Serbia is in the midst of an ever-escalating domestic political crisis largely provoked by what many patriots suspect to be his impending sellout of Kosovo one way or another irrespective of whether an “exchange” is agreed to or not. This grassroots pressure has the potential to greatly destabilize the country and possibly even lead to regime change in the “worst-case” scenario, the outcome of which would likely be the creation of a government firmly opposed to “recognizing” Kosovo (unless they want to experience the same political fate as Vucic).

It can’t be discounted that any speculative post-Vucic government in Serbia might actually sell out more of Serbia’s interests than he’s suspected of seeking to do, but for now at least, it’s most likely that they’d reverse his political moves in this respect in order to solidify their “legitimacy” if they do indeed succeed in taking power.

Still, they haven’t yet seized power and might never do so, but their disruptive Color Revolution tactics might just put enough bottom-up pressure on the government to get it to reconsider “recognizing” Kosovo under any circumstances in a desperate last-ditch attempt to mollify the protesters, which might actually work if they’re sincere in taking irreversible steps away from that possibility such as if Vucic publicly announced that he’s pulling out of all negotiations with Pristina and indefinitely suspending talks on this issue.

Again, it can’t be guaranteed that he’d do this even though he’s largely delegitimized himself by letting the Albanians humiliate him as much as they already have, but there’s nevertheless a conceivable chance that he might be cajoled into undertaking this course of action if he was convinced that it was necessary in order to remain in power in the face of intensifying resistance to his rule.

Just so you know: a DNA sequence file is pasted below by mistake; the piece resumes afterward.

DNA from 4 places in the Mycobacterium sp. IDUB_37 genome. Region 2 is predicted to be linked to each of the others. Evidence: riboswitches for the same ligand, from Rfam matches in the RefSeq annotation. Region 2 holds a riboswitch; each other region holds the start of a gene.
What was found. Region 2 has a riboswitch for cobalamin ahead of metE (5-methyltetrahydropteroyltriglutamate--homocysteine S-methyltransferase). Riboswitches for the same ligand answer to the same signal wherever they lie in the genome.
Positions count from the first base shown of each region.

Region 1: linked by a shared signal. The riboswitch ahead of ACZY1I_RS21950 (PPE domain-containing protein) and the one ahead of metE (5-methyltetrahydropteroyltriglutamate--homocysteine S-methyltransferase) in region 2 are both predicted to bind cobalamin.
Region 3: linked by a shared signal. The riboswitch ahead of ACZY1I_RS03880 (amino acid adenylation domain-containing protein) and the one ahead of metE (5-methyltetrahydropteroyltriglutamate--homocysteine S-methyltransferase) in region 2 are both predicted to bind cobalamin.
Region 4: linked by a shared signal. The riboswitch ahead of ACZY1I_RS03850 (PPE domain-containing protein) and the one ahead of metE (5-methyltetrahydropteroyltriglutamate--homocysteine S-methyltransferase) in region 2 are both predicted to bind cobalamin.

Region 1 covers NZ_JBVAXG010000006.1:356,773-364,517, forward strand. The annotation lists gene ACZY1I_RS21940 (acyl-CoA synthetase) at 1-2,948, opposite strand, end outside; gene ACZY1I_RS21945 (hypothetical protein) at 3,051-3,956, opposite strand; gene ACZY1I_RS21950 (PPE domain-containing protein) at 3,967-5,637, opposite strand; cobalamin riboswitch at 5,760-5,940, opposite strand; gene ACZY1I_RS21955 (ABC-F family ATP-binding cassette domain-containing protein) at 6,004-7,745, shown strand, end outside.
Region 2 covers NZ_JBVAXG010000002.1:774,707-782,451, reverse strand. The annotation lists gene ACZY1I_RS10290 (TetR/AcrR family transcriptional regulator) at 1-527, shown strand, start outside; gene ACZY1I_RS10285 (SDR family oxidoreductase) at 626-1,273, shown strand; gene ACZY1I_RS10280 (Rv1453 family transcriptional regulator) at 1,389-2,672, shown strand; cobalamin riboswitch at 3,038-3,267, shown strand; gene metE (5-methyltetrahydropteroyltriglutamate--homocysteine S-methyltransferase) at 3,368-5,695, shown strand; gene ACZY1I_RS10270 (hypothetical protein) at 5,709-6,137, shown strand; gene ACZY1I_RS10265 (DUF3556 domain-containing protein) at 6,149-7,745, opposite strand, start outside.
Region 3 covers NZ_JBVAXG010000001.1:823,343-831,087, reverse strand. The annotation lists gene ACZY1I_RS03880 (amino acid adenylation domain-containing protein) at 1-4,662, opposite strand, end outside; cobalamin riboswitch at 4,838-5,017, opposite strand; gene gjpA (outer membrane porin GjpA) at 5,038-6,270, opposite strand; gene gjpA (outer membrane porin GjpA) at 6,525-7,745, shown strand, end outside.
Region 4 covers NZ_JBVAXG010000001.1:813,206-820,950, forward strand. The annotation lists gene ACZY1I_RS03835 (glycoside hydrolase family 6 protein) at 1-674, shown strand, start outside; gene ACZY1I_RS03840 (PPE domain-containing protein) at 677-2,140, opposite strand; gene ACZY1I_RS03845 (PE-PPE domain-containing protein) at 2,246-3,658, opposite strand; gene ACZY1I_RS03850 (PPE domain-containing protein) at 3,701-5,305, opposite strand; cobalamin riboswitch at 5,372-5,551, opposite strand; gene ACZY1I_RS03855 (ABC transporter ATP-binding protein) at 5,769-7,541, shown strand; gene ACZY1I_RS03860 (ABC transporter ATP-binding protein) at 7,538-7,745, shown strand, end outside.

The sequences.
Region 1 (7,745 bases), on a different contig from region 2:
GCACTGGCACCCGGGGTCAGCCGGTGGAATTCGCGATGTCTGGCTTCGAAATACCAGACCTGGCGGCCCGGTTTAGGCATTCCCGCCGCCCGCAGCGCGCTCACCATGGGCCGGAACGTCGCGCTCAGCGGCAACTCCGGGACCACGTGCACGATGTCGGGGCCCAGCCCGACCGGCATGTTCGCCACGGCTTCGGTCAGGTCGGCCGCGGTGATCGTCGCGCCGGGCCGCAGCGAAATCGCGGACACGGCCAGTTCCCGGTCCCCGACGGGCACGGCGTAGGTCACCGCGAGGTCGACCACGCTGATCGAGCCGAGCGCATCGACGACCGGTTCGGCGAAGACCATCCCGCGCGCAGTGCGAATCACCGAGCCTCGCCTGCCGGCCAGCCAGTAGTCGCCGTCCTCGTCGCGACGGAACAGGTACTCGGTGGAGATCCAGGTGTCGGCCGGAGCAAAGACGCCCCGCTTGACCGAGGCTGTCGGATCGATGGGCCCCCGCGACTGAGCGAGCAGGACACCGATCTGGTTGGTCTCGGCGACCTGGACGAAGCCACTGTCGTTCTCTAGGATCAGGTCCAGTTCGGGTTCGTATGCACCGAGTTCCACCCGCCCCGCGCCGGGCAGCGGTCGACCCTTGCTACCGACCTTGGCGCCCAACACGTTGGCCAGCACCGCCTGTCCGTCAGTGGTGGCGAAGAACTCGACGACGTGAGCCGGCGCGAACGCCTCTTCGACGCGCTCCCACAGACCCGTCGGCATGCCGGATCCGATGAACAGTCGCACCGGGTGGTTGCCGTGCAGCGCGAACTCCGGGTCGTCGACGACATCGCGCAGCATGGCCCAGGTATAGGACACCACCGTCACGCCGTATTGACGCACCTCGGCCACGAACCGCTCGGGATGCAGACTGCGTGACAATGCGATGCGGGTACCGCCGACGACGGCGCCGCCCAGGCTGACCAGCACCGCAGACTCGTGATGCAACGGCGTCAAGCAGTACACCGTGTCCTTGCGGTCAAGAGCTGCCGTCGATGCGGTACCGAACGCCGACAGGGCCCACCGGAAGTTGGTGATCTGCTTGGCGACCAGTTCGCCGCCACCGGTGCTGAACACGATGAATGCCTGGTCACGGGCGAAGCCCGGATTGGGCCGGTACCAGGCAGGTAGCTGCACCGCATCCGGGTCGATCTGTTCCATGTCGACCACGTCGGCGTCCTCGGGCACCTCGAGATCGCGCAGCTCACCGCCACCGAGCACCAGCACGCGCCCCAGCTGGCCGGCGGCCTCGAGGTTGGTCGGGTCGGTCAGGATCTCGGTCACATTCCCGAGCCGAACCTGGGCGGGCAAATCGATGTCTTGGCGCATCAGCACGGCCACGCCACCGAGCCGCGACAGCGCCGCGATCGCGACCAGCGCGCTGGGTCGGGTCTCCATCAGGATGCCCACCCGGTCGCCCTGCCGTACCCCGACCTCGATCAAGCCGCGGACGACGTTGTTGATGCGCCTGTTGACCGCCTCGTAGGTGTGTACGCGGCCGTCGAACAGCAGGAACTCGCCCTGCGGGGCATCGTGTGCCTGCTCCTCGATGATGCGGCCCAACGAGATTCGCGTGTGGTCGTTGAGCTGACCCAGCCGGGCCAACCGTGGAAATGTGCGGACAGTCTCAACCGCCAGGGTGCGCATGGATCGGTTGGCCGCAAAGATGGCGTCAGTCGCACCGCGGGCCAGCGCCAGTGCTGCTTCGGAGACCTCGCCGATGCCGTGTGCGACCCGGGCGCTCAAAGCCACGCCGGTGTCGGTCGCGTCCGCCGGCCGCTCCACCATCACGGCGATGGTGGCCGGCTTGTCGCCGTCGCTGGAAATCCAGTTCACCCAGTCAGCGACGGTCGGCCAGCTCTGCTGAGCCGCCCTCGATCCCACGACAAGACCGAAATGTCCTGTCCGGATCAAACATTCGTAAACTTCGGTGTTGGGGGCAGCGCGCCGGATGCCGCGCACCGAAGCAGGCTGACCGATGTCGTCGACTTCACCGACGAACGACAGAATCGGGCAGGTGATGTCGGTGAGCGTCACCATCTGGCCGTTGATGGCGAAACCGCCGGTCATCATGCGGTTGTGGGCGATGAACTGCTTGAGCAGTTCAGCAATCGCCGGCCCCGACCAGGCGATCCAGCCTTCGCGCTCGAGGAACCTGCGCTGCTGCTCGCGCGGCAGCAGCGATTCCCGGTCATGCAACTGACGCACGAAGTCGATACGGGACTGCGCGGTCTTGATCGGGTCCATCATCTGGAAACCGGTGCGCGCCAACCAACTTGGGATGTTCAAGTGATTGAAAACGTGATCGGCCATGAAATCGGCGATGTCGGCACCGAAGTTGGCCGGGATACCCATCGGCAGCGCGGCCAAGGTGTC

Bearing this backdrop in mind, it might even turn out that the “window of opportunity” for Serbia to “smoothly” “recognize” Kosovo has already passed after the populace wised up about this impending plot and took direct action to stop it, thereby making it politically impossible for Vucic to pull off without risking regime change one way or another.

Should that be the case and he chooses not to sacrifice himself for the geostrategic sake of his Western “partners”, then the Kosovo Albanians would be entirely to blame for forcing their maximalist outcome on him and refusing to “compromise” on a territorial “swap”. There might still be a workaround of some sort that could be devised under those circumstances, but its chances of success are low because the Kosovo Albanian leaders have staked all their political “legitimacy” on the maximalist scenario, meaning that only regime change against them might make that back-up plan feasible.


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This article was originally published on InfoRos.

Andrew Korybko is an American Moscow-based political analyst specializing in the relationship between the US strategy in Afro-Eurasia, China’s One Belt One Road global vision of New Silk Road connectivity, and Hybrid Warfare. He is a frequent contributor to Global Research.

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Articles by: Andrew Korybko

About the author:

Andrew Korybko is an American Moscow-based political analyst specializing in the relationship between the US strategy in Afro-Eurasia, China’s One Belt One Road global vision of New Silk Road connectivity, and Hybrid Warfare. He is a frequent contributor to Global Research.